When I got my ESP E-II Eclipse I thought that those frets were huge. They play bigger than the frets on my Jacksons. But I never touch the fretboard on either. . .

I'd really avoid anything lower than a 400 in the ESP/LTD line up. Also avoid the Jackson JS line.
Guitars:
Jackson Kelly KE3 - MIJ (Distortion/Jazz)
Jackson DKMGT Dinky (EMG 81/85)
ESP E-II Eclipse Custom (JB/'59)
ESP LTD EC-1001FR (EMG 81/60)
Fender MIM Strat

Amps:
Mesa/Boogie Dual Rectifier Roadster 212
Laney IronHeart IRT-Studio
Peavey Vypyr 30
Peavey ReValver Amp Sims
TOOOO many T.C. Electronic Pedals. . .
#14
Quote by metalmingee
Check out the ESP/LTD M-1000 and the Jackson Dinky - a used DK model - DK2 for passives or DKMG for Actives (well some DKMG came with passive EMGs - EMGHZ are passive).

When I got my ESP E-II Eclipse I thought that those frets were huge. They play bigger than the frets on my Jacksons. But I never touch the fretboard on either. . .

I'd really avoid anything lower than a 400 in the ESP/LTD line up. Also avoid the Jackson JS line.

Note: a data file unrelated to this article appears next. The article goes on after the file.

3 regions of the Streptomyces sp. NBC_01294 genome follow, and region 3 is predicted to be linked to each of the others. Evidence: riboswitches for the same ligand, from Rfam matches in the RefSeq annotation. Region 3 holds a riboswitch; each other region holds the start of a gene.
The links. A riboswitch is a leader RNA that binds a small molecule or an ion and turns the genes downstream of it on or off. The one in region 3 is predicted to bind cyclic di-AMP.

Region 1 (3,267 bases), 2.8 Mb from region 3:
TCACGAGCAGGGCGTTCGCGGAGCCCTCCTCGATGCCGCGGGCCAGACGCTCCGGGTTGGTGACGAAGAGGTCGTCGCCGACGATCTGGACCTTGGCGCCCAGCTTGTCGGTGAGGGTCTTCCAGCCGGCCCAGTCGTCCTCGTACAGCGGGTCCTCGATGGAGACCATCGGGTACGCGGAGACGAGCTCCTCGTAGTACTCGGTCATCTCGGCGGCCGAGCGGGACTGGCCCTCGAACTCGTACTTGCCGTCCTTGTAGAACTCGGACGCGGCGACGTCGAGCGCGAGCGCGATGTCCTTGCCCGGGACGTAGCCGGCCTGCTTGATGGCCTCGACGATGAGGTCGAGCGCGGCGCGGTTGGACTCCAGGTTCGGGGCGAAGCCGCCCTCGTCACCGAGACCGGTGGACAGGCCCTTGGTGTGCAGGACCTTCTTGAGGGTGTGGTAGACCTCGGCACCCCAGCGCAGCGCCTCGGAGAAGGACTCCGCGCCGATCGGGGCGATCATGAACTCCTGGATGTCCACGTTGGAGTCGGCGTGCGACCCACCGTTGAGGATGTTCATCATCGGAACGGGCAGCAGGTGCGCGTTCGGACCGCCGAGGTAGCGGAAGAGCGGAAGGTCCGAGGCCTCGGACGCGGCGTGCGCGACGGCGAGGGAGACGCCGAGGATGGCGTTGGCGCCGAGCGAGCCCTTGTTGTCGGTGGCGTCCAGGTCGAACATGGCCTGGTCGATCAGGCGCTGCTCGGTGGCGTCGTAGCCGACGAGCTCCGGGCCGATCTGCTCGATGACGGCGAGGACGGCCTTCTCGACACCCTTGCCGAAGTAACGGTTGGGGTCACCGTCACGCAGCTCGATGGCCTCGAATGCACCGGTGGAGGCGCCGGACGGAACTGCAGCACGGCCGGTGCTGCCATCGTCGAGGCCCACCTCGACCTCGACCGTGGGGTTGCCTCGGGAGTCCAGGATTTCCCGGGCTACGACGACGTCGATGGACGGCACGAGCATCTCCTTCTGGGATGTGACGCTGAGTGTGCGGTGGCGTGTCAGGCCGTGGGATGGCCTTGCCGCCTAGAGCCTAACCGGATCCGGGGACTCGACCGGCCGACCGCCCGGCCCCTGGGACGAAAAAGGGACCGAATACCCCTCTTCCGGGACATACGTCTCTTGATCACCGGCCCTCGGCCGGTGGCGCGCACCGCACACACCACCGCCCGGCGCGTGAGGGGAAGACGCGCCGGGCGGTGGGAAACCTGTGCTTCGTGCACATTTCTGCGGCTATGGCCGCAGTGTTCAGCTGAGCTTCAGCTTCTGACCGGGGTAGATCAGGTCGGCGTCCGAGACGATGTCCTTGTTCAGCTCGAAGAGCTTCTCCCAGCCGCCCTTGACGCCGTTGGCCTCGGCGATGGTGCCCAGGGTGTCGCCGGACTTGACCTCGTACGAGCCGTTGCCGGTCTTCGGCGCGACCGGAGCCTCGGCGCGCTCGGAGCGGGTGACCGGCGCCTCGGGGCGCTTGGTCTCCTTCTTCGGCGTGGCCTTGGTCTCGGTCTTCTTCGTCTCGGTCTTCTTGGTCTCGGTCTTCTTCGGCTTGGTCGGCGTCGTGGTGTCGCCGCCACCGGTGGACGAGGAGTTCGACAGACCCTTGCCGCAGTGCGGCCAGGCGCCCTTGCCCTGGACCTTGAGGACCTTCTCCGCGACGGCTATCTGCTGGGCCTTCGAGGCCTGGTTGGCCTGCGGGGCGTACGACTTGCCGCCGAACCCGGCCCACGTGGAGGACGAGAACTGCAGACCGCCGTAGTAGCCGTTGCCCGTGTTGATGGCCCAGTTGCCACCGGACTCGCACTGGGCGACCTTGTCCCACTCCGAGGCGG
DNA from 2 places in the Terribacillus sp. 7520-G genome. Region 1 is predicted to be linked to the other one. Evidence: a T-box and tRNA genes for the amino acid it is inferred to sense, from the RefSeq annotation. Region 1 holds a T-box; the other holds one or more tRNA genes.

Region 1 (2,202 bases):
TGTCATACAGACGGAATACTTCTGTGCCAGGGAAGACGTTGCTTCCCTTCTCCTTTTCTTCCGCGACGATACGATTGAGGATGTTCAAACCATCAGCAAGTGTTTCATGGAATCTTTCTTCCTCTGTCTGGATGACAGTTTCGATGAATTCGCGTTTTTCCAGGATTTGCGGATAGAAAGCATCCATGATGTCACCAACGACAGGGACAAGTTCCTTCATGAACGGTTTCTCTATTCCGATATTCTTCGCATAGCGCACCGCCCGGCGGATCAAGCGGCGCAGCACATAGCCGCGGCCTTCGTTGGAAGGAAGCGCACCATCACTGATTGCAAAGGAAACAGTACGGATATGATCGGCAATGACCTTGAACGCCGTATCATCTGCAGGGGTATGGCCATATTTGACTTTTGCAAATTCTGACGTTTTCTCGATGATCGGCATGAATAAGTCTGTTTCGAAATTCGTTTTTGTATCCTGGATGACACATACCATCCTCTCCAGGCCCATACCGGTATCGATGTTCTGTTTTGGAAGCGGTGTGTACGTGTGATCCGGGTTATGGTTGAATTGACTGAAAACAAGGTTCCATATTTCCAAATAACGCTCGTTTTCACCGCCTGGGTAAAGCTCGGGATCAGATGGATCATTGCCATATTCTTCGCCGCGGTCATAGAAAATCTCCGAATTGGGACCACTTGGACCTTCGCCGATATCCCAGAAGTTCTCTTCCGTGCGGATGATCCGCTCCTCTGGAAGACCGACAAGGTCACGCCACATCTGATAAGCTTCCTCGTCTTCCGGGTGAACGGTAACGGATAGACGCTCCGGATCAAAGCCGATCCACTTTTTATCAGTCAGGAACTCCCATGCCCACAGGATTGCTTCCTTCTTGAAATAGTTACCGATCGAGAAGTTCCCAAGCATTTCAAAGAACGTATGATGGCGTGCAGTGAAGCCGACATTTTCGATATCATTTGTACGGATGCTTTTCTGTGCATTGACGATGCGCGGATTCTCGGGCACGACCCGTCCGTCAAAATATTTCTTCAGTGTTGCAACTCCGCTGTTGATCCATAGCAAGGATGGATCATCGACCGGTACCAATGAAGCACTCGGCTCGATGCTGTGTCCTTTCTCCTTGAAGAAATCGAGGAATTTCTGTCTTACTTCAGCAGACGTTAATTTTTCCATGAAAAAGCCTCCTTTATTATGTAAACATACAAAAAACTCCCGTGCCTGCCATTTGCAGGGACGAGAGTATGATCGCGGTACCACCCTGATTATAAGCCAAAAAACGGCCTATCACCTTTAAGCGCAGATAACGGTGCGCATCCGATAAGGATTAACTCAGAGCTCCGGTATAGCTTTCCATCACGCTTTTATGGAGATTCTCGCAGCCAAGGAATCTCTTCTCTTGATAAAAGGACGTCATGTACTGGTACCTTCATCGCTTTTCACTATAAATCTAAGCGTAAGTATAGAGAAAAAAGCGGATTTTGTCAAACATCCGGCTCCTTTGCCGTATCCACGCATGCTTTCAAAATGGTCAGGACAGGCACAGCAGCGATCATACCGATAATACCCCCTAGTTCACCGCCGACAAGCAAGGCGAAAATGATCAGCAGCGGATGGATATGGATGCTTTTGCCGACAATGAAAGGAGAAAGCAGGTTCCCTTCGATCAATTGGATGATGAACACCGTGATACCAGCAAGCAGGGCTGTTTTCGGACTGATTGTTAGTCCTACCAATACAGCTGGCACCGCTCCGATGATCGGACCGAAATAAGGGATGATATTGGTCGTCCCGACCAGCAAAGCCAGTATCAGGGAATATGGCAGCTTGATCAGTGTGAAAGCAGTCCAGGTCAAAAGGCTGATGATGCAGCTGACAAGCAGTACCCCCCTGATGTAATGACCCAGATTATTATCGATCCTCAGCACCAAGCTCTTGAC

Sweet, I'd considered a Dinky. And I can try them in shops since they have them. I guess if I spend the money on one (used or not) I might as well spend a little extra on getting a coil splt installed (or possibly rewired depending on what's going on under the pickups) for some more versitality. Man am I obesessed with coil tap. Ofc, I haven't played one yet, but I shall soon. Thanks for the suggestion.
Last edited by sasquatchjosh96 at Dec 4, 2015,
#15
Quote by Dreadnought
What is the appeal of XJ frets?

How thick does the wire need to be



I love jumbo frets to the point that I've actually considered learning to scallop fretboards.
OBEY THE MIGHTY SHITKICKER
#16
Quote by JustRooster
I love jumbo frets to the point that I've actually considered learning to scallop fretboards.


What benefit do you get from scalloped fretboards? Easier to play?

I've never played one, but I've seen some on youtube.
#17
Pretty much all LTD's I've come across has XJ frets (owned 2 myself in the past). To one of the previous posters, XJ frets are difficult to eyeball as it's actually the height of the frets and not the width or space in between that's different. The higher XJ frets sort of emulates the feel scalloped fretboards. Reasons people might like that feeling are they dislike feeling the fretboard when playing; easier to 'grip' the strings for bends and vibratos; some may find it easier to slide and/or play fast on one. However you would have to learn to control your playing on a scalloped frets as it's easy to play the notes out of pitch if you aren't careful.